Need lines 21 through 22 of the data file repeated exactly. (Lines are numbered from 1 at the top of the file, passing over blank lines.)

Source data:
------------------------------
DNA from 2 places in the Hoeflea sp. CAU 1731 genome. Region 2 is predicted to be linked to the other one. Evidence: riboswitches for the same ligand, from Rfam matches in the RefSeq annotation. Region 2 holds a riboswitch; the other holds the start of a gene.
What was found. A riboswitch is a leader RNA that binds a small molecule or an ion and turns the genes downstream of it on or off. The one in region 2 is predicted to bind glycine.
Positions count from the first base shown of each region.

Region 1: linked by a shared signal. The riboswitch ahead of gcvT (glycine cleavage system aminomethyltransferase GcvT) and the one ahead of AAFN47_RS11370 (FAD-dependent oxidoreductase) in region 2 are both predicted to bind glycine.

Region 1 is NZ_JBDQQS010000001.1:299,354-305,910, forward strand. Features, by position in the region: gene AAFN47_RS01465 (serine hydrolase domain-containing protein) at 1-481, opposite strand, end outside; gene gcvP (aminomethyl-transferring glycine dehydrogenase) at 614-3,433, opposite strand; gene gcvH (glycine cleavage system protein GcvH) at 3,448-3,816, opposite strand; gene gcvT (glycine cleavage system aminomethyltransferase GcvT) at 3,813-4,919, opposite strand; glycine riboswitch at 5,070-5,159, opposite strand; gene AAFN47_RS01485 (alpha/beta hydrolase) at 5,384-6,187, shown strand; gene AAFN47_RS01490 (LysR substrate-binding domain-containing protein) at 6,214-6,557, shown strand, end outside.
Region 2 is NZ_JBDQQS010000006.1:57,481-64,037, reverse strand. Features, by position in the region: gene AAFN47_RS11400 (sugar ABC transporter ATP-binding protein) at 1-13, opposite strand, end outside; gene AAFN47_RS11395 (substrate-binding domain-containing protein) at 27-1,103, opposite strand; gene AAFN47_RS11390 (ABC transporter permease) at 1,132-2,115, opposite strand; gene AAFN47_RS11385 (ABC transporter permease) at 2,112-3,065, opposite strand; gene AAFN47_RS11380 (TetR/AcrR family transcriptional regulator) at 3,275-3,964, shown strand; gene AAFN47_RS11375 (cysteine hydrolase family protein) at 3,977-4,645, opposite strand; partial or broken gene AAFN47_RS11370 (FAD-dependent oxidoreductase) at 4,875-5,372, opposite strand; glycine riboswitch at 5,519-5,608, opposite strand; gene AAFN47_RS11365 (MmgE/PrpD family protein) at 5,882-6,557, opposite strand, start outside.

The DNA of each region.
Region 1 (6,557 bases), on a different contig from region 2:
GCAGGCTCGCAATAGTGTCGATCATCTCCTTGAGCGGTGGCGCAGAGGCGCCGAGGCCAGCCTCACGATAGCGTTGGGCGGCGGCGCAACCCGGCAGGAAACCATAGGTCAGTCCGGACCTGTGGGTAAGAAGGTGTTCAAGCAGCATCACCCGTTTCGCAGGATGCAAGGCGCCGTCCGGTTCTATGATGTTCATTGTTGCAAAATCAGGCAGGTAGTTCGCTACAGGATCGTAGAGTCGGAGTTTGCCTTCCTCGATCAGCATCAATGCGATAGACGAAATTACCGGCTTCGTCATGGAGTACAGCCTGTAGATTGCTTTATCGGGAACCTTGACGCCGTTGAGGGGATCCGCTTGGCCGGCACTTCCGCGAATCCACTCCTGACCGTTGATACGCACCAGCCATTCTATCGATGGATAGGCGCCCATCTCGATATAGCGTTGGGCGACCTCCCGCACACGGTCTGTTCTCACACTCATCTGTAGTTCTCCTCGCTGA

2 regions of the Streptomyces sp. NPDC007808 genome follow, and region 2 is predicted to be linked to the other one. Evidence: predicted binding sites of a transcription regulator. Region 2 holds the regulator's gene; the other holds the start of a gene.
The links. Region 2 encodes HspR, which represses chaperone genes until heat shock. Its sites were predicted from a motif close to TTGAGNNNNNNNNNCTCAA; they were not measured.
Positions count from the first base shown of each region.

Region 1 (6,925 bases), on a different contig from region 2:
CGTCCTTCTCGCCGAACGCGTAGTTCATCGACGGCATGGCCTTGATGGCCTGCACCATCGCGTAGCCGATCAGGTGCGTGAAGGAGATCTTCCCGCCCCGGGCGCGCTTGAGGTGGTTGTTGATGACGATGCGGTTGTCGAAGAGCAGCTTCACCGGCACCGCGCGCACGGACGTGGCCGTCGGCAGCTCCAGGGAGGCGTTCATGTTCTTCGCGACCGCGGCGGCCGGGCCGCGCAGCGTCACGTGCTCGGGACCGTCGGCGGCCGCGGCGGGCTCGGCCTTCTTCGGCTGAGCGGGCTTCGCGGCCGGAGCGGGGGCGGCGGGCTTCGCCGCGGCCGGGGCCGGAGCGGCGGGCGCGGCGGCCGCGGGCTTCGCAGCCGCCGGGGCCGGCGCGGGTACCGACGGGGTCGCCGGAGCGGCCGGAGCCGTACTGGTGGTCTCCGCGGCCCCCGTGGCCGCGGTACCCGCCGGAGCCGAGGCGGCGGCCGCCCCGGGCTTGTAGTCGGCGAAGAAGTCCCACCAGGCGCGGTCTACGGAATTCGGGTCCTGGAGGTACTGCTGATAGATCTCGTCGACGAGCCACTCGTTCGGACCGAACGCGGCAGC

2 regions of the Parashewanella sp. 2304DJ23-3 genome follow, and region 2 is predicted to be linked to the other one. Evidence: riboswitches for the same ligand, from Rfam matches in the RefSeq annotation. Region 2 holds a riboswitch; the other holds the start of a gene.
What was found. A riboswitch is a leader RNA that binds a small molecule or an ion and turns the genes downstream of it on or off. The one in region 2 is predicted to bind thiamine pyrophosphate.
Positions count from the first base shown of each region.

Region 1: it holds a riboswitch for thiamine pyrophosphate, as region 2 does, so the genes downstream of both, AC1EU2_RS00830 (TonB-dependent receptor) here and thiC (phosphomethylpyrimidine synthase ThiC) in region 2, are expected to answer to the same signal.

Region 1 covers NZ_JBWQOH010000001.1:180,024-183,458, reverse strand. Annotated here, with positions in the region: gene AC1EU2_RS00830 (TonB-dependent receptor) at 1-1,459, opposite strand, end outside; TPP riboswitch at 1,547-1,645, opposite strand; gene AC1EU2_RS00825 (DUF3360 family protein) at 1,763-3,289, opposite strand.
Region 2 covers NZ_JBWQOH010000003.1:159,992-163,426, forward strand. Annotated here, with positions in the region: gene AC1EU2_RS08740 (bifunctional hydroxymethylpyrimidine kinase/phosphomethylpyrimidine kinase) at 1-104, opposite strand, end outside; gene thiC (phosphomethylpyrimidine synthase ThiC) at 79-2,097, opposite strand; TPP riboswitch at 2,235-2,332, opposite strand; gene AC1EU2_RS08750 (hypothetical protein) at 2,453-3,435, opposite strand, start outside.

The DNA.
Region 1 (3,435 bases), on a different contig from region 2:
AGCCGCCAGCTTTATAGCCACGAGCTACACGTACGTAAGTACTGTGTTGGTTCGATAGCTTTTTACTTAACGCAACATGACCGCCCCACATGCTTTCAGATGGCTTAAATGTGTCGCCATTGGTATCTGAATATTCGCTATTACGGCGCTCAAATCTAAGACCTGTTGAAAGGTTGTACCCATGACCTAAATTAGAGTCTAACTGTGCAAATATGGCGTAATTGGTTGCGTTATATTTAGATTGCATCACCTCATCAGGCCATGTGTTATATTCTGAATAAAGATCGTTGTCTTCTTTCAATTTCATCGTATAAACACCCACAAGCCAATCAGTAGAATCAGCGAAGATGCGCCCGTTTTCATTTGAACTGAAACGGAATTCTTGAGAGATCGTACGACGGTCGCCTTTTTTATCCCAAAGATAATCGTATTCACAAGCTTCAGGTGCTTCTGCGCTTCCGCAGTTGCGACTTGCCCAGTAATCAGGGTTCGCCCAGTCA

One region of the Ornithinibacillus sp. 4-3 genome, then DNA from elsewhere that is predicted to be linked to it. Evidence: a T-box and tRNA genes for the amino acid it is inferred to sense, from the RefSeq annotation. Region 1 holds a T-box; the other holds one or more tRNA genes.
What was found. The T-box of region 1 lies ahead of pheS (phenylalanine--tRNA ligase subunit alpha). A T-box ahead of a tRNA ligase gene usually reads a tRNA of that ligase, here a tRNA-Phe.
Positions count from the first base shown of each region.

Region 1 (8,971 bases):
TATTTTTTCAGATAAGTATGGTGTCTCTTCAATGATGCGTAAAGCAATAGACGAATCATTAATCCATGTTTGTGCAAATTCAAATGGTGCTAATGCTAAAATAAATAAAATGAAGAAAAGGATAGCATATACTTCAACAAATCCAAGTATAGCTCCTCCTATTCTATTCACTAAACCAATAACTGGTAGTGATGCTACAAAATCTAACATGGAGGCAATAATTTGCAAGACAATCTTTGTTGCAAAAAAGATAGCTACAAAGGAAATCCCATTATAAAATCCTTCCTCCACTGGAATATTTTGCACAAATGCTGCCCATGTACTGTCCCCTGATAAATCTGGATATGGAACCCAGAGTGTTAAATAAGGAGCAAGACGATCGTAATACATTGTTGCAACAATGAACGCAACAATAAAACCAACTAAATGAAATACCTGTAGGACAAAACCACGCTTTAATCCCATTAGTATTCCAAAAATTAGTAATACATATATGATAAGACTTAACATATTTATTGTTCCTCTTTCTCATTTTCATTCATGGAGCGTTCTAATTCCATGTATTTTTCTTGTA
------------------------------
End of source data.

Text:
The DNA.
Region 1 (3,435 bases), on a different contig from region 2: